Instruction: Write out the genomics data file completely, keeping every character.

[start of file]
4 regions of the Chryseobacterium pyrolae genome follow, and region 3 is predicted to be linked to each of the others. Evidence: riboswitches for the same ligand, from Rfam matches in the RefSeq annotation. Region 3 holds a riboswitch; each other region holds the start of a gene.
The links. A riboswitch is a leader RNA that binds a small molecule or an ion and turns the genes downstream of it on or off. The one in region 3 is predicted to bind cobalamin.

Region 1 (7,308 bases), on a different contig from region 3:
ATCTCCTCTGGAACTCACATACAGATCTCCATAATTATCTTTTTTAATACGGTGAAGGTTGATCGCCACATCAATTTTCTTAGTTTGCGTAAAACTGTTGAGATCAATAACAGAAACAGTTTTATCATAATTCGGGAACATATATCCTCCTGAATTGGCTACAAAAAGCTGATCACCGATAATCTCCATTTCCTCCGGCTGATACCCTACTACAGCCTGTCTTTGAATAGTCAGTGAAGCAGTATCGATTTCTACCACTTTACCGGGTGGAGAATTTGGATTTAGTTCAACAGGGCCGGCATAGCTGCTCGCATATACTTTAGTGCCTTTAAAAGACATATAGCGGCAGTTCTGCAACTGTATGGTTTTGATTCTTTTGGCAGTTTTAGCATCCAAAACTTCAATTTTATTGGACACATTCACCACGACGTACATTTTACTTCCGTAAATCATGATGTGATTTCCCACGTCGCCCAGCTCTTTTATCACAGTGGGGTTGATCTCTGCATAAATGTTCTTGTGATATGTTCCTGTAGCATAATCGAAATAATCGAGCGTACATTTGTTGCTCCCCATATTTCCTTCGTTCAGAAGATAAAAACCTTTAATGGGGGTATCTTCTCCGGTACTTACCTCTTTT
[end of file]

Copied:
4 regions of the Chryseobacterium pyrolae genome follow, and region 3 is predicted to be linked to each of the others. Evidence: riboswitches for the same ligand, from Rfam matches in the RefSeq annotation. Region 3 holds a riboswitch; each other region holds the start of a gene.
The links. A riboswitch is a leader RNA that binds a small molecule or an ion and turns the genes downstream of it on or off. The one in region 3 is predicted to bind cobalamin.

Region 1 (7,308 bases), on a different contig from region 3:
ATCTCCTCTGGAACTCACATACAGATCTCCATAATTATCTTTTTTAATACGGTGAAGGTTGATCGCCACATCAATTTTCTTAGTTTGCGTAAAACTGTTGAGATCAATAACAGAAACAGTTTTATCATAATTCGGGAACATATATCCTCCTGAATTGGCTACAAAAAGCTGATCACCGATAATCTCCATTTCCTCCGGCTGATACCCTACTACAGCCTGTCTTTGAATAGTCAGTGAAGCAGTATCGATTTCTACCACTTTACCGGGTGGAGAATTTGGATTTAGTTCAACAGGGCCGGCATAGCTGCTCGCATATACTTTAGTGCCTTTAAAAGACATATAGCGGCAGTTCTGCAACTGTATGGTTTTGATTCTTTTGGCAGTTTTAGCATCCAAAACTTCAATTTTATTGGACACATTCACCACGACGTACATTTTACTTCCGTAAATCATGATGTGATTTCCCACGTCGCCCAGCTCTTTTATCACAGTGGGGTTGATCTCTGCATAAATGTTCTTGTGATATGTTCCTGTAGCATAATCGAAATAATCGAGCGTACATTTGTTGCTCCCCATATTTCCTTCGTTCAGAAGATAAAAACCTTTAATGGGGGTATCTTCTCCGGTACTTACCTCTTTT